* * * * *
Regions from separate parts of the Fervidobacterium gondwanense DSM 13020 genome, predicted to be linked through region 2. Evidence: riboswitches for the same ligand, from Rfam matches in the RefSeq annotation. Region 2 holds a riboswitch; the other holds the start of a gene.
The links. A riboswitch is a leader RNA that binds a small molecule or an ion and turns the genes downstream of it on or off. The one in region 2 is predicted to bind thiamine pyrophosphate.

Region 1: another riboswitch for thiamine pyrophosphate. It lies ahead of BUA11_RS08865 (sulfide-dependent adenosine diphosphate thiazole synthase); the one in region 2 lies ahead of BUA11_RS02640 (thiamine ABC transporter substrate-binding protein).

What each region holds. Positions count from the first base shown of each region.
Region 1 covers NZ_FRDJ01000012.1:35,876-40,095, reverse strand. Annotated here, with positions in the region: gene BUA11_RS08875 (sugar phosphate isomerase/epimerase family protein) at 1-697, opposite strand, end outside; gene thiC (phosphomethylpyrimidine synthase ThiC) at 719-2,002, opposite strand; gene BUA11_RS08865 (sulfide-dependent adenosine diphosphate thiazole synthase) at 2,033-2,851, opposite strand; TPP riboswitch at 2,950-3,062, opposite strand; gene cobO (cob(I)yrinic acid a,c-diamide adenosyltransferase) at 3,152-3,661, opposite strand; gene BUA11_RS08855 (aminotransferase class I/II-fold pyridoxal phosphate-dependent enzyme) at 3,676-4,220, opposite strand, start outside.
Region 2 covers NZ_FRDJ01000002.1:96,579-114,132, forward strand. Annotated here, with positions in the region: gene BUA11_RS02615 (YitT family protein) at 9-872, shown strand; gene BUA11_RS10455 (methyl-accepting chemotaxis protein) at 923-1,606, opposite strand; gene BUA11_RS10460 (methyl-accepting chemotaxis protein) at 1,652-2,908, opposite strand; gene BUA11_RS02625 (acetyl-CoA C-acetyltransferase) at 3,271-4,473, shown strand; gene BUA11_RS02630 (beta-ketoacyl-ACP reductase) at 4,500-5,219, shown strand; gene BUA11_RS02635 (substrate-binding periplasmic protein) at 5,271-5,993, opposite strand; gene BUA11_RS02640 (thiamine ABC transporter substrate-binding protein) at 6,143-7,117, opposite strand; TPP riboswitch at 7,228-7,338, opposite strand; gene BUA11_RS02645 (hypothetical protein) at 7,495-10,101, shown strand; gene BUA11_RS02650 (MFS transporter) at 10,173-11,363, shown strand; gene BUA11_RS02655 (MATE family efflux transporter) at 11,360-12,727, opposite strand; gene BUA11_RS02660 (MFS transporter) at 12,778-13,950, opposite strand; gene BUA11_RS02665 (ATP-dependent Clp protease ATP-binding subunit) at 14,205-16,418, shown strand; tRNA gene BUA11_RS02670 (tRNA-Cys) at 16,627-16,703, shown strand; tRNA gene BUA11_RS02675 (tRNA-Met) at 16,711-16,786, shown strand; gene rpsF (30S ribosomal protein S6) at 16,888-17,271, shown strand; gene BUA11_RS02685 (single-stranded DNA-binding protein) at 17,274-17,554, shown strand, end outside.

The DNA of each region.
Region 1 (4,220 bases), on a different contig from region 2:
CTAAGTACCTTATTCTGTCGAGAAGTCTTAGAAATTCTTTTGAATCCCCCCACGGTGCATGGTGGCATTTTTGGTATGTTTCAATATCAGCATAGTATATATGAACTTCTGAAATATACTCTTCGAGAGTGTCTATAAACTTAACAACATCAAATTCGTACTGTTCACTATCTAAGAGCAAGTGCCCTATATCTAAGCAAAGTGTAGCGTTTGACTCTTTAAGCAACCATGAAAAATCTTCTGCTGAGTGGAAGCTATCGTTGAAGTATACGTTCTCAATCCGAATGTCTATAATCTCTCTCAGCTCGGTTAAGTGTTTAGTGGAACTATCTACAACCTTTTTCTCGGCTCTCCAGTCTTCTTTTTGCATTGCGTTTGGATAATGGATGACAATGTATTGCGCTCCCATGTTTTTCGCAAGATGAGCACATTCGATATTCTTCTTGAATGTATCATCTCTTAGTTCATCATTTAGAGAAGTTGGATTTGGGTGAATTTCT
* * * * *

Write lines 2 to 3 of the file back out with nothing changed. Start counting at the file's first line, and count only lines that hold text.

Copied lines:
The links. A riboswitch is a leader RNA that binds a small molecule or an ion and turns the genes downstream of it on or off. The one in region 2 is predicted to bind thiamine pyrophosphate.

Region 1: another riboswitch for thiamine pyrophosphate. It lies ahead of BUA11_RS08865 (sulfide-dependent adenosine diphosphate thiazole synthase); the one in region 2 lies ahead of BUA11_RS02640 (thiamine ABC transporter substrate-binding protein).